2022 Hall of Fame Nominee
2022 Finalist from CSCTFL
“I’m just not a language person.” Too many see language study as a complicated process that is beyond them. However, given the right circumstances, anyone who can learn one language is capable of learning another. Anyone with a humble approach can learn to interact in another culture.
We become discouraged if we don’t have a propensity for memorization and verb conjugation, and decide language learning is not for us. However, there are two reasons why such reasoning is flawed. First of all, learning a language and acquiring one are two very different things. Secondly, the role of interculturality is at least as important as language proficiency when building relationships with speakers of the target language. Every person is capable of some measure of proficiency in language learning and cultural competence, and every bit they have is a priceless advantage to them. One need not be fluent in a language to be able to greet another and make a personal connection. One need not know every native custom to be able to approach the situation respectfully and learn how to navigate a new situation. So how does one approach this process? Simply this: seek to understand. Secondarily, seek to be understood. Everyone is capable of both of these, and indeed will reap benefits to the extent that they do.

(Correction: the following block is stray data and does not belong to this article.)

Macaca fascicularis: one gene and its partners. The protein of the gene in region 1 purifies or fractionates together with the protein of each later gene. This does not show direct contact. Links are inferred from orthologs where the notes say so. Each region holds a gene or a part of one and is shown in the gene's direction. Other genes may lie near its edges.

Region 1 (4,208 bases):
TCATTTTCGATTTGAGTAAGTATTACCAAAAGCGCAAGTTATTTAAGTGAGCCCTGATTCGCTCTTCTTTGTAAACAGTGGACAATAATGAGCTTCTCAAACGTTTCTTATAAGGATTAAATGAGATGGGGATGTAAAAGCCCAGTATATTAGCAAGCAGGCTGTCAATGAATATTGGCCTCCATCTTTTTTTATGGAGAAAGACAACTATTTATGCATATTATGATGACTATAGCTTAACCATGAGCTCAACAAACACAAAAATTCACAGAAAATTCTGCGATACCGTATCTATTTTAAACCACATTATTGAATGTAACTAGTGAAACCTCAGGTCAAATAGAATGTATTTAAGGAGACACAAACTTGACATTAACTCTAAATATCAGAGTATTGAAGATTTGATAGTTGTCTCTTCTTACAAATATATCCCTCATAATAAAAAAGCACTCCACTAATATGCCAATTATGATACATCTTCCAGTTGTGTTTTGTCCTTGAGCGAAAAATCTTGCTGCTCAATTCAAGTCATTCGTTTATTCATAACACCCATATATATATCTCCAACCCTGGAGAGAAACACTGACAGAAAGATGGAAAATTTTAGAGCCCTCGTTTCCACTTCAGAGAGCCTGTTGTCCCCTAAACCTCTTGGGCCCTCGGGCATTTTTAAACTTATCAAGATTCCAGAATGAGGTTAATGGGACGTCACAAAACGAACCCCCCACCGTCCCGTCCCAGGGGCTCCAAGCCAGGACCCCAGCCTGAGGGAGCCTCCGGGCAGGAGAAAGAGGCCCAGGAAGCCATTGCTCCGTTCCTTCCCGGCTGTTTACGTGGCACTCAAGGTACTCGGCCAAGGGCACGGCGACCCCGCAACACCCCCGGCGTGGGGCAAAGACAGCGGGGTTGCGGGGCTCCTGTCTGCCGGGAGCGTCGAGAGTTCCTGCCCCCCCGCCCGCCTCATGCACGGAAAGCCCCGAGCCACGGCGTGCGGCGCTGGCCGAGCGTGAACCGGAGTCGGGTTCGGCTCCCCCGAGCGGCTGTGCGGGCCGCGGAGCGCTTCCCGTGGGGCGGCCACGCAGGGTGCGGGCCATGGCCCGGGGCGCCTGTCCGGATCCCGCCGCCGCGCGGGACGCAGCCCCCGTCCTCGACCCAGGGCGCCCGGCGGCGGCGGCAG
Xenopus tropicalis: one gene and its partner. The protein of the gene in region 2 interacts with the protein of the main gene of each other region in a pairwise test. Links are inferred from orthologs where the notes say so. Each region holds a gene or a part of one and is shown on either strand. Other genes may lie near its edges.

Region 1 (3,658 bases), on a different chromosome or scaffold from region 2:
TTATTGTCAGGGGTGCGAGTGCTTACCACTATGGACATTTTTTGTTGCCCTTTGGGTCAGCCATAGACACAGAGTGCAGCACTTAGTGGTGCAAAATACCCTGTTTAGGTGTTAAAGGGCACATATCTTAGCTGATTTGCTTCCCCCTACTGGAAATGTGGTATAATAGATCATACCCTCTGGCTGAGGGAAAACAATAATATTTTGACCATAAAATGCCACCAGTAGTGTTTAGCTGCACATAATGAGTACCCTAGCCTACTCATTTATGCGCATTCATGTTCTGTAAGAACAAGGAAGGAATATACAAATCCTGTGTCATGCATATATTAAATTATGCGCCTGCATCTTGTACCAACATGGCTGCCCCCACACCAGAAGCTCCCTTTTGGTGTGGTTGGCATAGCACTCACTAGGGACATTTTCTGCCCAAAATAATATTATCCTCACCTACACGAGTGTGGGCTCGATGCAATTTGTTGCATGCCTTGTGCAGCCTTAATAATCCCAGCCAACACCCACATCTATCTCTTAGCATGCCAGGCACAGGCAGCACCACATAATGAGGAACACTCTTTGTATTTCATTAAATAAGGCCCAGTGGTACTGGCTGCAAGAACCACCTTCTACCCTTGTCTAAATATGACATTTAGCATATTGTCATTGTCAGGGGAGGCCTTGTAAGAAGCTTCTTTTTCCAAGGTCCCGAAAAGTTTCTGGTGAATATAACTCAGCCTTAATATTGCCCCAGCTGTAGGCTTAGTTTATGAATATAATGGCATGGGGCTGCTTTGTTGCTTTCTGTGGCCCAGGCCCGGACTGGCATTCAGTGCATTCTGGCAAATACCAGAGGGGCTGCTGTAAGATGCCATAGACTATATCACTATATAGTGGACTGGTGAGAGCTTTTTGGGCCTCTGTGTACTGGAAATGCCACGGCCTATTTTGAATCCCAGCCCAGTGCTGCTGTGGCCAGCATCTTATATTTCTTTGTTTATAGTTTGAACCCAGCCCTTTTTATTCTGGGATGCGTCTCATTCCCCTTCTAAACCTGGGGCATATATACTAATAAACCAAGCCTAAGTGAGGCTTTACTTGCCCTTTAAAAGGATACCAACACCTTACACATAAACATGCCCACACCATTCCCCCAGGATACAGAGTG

What kind of benefits? A higher paying job? Expanded market? Convenience of travel? Of course. However, the value placed on language for each of the aforementioned reasons is that it is a means to an end. This thinking is dangerous in that it necessarily implies that it’s about knowing the “right” language. Learning other languages is seen as necessary for people who don’t know the “right” language and frivolous for those who do. Optional. But what if learning other languages is something everyone can and should do? What if learning how to function in more than one culture were essential for everyone?
To learn only one’s own language and culture is to walk through this world partially blind, as with a veil. Encountering other cultures challenges our worldview. Adapting and becoming speakers of another language reforges our identity, and we are fundamentally changed. Something inside of us that was once rigid and inflexible is softened; our allegiances shift, the comfort we once had is stretched and nothing feels the same. Only then do we truly know where we end and our culture begins. Never before have we been as whole of a person, rather than simply a product of our circumstances.
You see, the true value of language learning lies within the process itself. The real product is us. It is not that we are now fluent and a new world suddenly opens. Well, it’s not only that. We don’t just get into the room; we get the master key. We have the tools to connect with others in all corners of the world. We will have learned not to respond to the unknown with fear or anger. Can you imagine?